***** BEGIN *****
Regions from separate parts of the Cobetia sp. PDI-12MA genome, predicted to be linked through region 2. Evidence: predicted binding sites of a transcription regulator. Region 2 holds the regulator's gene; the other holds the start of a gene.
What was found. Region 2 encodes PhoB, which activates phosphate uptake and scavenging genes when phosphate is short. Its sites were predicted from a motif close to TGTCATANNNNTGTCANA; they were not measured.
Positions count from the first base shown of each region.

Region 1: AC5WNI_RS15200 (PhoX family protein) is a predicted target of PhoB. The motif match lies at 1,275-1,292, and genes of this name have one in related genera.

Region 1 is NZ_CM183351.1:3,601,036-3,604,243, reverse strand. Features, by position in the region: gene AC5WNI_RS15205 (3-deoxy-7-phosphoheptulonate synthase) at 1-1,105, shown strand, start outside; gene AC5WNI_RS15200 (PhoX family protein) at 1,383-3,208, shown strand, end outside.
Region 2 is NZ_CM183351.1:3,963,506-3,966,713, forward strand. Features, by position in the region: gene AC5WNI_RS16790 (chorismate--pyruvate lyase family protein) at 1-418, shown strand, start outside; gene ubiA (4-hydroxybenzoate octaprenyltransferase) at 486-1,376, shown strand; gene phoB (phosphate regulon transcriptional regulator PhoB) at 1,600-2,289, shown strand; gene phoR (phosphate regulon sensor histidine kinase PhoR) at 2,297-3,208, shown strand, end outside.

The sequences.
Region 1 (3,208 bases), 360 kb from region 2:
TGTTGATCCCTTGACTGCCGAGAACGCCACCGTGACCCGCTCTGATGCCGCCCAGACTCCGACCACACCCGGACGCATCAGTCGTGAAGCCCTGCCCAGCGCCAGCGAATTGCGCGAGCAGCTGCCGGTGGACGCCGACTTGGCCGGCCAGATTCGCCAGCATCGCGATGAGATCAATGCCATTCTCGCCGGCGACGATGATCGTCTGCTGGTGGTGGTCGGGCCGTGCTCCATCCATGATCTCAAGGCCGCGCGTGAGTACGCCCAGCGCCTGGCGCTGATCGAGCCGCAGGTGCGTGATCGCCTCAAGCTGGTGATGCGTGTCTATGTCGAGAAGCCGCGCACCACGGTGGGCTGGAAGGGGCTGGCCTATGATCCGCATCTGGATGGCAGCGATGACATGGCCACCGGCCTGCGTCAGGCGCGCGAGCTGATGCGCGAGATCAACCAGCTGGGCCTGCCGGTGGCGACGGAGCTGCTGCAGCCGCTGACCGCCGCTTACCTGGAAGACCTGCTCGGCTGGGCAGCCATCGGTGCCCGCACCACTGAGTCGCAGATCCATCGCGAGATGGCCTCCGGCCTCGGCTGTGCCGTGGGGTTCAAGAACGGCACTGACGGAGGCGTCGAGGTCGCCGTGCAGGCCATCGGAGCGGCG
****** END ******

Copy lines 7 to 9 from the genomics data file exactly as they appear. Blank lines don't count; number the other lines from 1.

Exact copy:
The sequences.
Region 1 (3,208 bases), 360 kb from region 2:
TGTTGATCCCTTGACTGCCGAGAACGCCACCGTGACCCGCTCTGATGCCGCCCAGACTCCGACCACACCCGGACGCATCAGTCGTGAAGCCCTGCCCAGCGCCAGCGAATTGCGCGAGCAGCTGCCGGTGGACGCCGACTTGGCCGGCCAGATTCGCCAGCATCGCGATGAGATCAATGCCATTCTCGCCGGCGACGATGATCGTCTGCTGGTGGTGGTCGGGCCGTGCTCCATCCATGATCTCAAGGCCGCGCGTGAGTACGCCCAGCGCCTGGCGCTGATCGAGCCGCAGGTGCGTGATCGCCTCAAGCTGGTGATGCGTGTCTATGTCGAGAAGCCGCGCACCACGGTGGGCTGGAAGGGGCTGGCCTATGATCCGCATCTGGATGGCAGCGATGACATGGCCACCGGCCTGCGTCAGGCGCGCGAGCTGATGCGCGAGATCAACCAGCTGGGCCTGCCGGTGGCGACGGAGCTGCTGCAGCCGCTGACCGCCGCTTACCTGGAAGACCTGCTCGGCTGGGCAGCCATCGGTGCCCGCACCACTGAGTCGCAGATCCATCGCGAGATGGCCTCCGGCCTCGGCTGTGCCGTGGGGTTCAAGAACGGCACTGACGGAGGCGTCGAGGTCGCCGTGCAGGCCATCGGAGCGGCG